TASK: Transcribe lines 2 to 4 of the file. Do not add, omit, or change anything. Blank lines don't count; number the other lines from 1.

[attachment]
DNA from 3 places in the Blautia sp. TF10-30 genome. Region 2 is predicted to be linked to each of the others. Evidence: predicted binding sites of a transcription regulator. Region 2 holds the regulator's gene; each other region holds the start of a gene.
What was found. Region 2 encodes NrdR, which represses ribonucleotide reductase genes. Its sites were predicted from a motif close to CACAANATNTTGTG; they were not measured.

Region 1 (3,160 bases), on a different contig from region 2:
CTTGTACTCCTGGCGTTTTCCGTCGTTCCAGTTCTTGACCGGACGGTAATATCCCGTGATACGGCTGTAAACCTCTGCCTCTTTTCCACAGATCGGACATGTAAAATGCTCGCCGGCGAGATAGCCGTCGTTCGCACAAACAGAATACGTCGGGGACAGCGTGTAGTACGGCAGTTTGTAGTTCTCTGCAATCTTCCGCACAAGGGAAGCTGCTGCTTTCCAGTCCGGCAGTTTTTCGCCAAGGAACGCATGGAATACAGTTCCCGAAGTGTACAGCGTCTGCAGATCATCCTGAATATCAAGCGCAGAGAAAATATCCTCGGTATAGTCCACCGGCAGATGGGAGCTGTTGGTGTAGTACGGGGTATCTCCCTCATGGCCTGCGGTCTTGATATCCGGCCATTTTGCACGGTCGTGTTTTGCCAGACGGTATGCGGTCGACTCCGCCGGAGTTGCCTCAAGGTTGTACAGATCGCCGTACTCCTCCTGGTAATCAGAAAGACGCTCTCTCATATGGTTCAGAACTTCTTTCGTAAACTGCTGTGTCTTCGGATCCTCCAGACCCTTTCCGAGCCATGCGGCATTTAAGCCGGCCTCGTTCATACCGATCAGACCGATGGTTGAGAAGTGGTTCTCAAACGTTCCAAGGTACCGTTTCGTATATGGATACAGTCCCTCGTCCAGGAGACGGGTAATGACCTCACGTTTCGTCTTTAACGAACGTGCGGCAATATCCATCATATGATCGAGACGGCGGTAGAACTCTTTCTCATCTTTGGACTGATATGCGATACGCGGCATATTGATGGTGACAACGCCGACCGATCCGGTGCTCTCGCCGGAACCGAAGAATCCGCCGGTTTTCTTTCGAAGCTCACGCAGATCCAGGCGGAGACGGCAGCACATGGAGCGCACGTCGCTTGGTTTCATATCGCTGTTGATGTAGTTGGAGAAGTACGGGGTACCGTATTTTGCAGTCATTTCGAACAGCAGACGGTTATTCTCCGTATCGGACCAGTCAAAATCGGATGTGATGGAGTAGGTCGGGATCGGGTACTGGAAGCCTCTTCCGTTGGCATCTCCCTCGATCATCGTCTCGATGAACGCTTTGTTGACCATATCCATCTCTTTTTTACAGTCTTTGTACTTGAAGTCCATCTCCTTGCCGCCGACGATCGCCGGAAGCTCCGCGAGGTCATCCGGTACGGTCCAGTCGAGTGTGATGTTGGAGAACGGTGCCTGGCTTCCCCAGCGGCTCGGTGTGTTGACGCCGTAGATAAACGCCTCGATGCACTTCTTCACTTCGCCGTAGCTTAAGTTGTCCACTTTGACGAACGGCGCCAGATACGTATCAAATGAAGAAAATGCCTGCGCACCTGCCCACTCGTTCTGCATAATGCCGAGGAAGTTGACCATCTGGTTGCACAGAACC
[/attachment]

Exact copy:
What was found. Region 2 encodes NrdR, which represses ribonucleotide reductase genes. Its sites were predicted from a motif close to CACAANATNTTGTG; they were not measured.

Region 1 (3,160 bases), on a different contig from region 2:
CTTGTACTCCTGGCGTTTTCCGTCGTTCCAGTTCTTGACCGGACGGTAATATCCCGTGATACGGCTGTAAACCTCTGCCTCTTTTCCACAGATCGGACATGTAAAATGCTCGCCGGCGAGATAGCCGTCGTTCGCACAAACAGAATACGTCGGGGACAGCGTGTAGTACGGCAGTTTGTAGTTCTCTGCAATCTTCCGCACAAGGGAAGCTGCTGCTTTCCAGTCCGGCAGTTTTTCGCCAAGGAACGCATGGAATACAGTTCCCGAAGTGTACAGCGTCTGCAGATCATCCTGAATATCAAGCGCAGAGAAAATATCCTCGGTATAGTCCACCGGCAGATGGGAGCTGTTGGTGTAGTACGGGGTATCTCCCTCATGGCCTGCGGTCTTGATATCCGGCCATTTTGCACGGTCGTGTTTTGCCAGACGGTATGCGGTCGACTCCGCCGGAGTTGCCTCAAGGTTGTACAGATCGCCGTACTCCTCCTGGTAATCAGAAAGACGCTCTCTCATATGGTTCAGAACTTCTTTCGTAAACTGCTGTGTCTTCGGATCCTCCAGACCCTTTCCGAGCCATGCGGCATTTAAGCCGGCCTCGTTCATACCGATCAGACCGATGGTTGAGAAGTGGTTCTCAAACGTTCCAAGGTACCGTTTCGTATATGGATACAGTCCCTCGTCCAGGAGACGGGTAATGACCTCACGTTTCGTCTTTAACGAACGTGCGGCAATATCCATCATATGATCGAGACGGCGGTAGAACTCTTTCTCATCTTTGGACTGATATGCGATACGCGGCATATTGATGGTGACAACGCCGACCGATCCGGTGCTCTCGCCGGAACCGAAGAATCCGCCGGTTTTCTTTCGAAGCTCACGCAGATCCAGGCGGAGACGGCAGCACATGGAGCGCACGTCGCTTGGTTTCATATCGCTGTTGATGTAGTTGGAGAAGTACGGGGTACCGTATTTTGCAGTCATTTCGAACAGCAGACGGTTATTCTCCGTATCGGACCAGTCAAAATCGGATGTGATGGAGTAGGTCGGGATCGGGTACTGGAAGCCTCTTCCGTTGGCATCTCCCTCGATCATCGTCTCGATGAACGCTTTGTTGACCATATCCATCTCTTTTTTACAGTCTTTGTACTTGAAGTCCATCTCCTTGCCGCCGACGATCGCCGGAAGCTCCGCGAGGTCATCCGGTACGGTCCAGTCGAGTGTGATGTTGGAGAACGGTGCCTGGCTTCCCCAGCGGCTCGGTGTGTTGACGCCGTAGATAAACGCCTCGATGCACTTCTTCACTTCGCCGTAGCTTAAGTTGTCCACTTTGACGAACGGCGCCAGATACGTATCAAATGAAGAAAATGCCTGCGCACCTGCCCACTCGTTCTGCATAATGCCGAGGAAGTTGACCATCTGGTTGCACAGAACC